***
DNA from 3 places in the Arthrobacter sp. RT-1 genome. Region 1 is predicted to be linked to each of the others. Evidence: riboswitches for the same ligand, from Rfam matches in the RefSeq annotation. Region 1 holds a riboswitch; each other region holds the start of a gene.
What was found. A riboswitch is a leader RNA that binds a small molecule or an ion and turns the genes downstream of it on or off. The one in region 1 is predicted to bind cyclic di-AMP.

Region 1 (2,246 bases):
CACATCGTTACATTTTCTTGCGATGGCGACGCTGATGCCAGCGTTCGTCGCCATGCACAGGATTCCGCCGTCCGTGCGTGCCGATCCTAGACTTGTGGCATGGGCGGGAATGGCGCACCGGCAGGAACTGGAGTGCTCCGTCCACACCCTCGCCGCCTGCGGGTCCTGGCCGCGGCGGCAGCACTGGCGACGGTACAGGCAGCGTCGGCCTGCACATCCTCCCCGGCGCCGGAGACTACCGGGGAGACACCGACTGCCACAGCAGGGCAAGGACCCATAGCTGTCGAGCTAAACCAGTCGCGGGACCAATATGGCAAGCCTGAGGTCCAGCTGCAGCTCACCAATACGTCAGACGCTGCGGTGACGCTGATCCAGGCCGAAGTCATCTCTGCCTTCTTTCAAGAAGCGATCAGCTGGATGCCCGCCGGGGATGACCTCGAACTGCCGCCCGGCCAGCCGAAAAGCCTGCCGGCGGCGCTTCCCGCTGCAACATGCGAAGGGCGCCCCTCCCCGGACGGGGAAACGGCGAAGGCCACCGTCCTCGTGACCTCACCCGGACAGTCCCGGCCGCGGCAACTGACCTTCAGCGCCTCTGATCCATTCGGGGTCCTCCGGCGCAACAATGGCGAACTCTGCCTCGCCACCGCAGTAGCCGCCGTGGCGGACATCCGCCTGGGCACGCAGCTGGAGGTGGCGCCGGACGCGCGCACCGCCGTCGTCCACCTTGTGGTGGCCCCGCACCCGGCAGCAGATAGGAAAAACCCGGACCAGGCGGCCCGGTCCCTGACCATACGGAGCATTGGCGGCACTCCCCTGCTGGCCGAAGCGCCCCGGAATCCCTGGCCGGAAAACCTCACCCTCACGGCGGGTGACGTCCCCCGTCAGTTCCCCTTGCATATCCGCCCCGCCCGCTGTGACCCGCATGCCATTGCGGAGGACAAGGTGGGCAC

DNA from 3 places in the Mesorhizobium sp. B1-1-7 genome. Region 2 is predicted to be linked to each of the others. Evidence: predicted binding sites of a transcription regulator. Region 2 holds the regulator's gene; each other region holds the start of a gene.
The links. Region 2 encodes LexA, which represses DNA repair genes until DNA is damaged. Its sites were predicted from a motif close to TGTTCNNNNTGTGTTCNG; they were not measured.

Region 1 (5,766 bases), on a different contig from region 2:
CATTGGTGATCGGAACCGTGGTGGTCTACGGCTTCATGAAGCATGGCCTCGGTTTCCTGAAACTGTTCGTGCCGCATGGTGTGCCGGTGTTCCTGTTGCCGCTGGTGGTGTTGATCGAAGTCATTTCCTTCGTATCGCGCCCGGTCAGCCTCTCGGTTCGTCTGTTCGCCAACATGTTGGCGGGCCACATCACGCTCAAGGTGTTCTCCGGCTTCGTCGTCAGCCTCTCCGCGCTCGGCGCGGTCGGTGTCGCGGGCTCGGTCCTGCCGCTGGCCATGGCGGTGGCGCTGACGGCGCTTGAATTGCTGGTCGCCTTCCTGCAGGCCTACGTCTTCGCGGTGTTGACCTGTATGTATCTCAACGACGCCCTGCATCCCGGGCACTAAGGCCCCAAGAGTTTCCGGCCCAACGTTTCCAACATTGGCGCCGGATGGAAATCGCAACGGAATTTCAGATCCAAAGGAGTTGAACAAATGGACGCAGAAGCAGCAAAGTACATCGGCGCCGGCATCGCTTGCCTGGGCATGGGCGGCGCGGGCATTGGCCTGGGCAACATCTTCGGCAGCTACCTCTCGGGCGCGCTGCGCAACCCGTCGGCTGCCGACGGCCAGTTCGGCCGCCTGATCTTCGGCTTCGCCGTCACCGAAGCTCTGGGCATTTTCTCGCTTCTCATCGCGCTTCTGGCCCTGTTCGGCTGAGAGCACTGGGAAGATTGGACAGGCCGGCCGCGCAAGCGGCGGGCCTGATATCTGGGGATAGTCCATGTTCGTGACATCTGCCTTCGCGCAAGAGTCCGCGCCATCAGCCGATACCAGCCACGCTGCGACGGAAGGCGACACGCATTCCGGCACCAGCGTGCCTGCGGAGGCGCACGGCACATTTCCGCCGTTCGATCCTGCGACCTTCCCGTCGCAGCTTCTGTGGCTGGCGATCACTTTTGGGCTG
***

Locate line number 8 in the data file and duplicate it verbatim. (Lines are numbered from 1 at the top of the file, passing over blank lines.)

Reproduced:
CATTGGTGATCGGAACCGTGGTGGTCTACGGCTTCATGAAGCATGGCCTCGGTTTCCTGAAACTGTTCGTGCCGCATGGTGTGCCGGTGTTCCTGTTGCCGCTGGTGGTGTTGATCGAAGTCATTTCCTTCGTATCGCGCCCGGTCAGCCTCTCGGTTCGTCTGTTCGCCAACATGTTGGCGGGCCACATCACGCTCAAGGTGTTCTCCGGCTTCGTCGTCAGCCTCTCCGCGCTCGGCGCGGTCGGTGTCGCGGGCTCGGTCCTGCCGCTGGCCATGGCGGTGGCGCTGACGGCGCTTGAATTGCTGGTCGCCTTCCTGCAGGCCTACGTCTTCGCGGTGTTGACCTGTATGTATCTCAACGACGCCCTGCATCCCGGGCACTAAGGCCCCAAGAGTTTCCGGCCCAACGTTTCCAACATTGGCGCCGGATGGAAATCGCAACGGAATTTCAGATCCAAAGGAGTTGAACAAATGGACGCAGAAGCAGCAAAGTACATCGGCGCCGGCATCGCTTGCCTGGGCATGGGCGGCGCGGGCATTGGCCTGGGCAACATCTTCGGCAGCTACCTCTCGGGCGCGCTGCGCAACCCGTCGGCTGCCGACGGCCAGTTCGGCCGCCTGATCTTCGGCTTCGCCGTCACCGAAGCTCTGGGCATTTTCTCGCTTCTCATCGCGCTTCTGGCCCTGTTCGGCTGAGAGCACTGGGAAGATTGGACAGGCCGGCCGCGCAAGCGGCGGGCCTGATATCTGGGGATAGTCCATGTTCGTGACATCTGCCTTCGCGCAAGAGTCCGCGCCATCAGCCGATACCAGCCACGCTGCGACGGAAGGCGACACGCATTCCGGCACCAGCGTGCCTGCGGAGGCGCACGGCACATTTCCGCCGTTCGATCCTGCGACCTTCCCGTCGCAGCTTCTGTGGCTGGCGATCACTTTTGGGCTG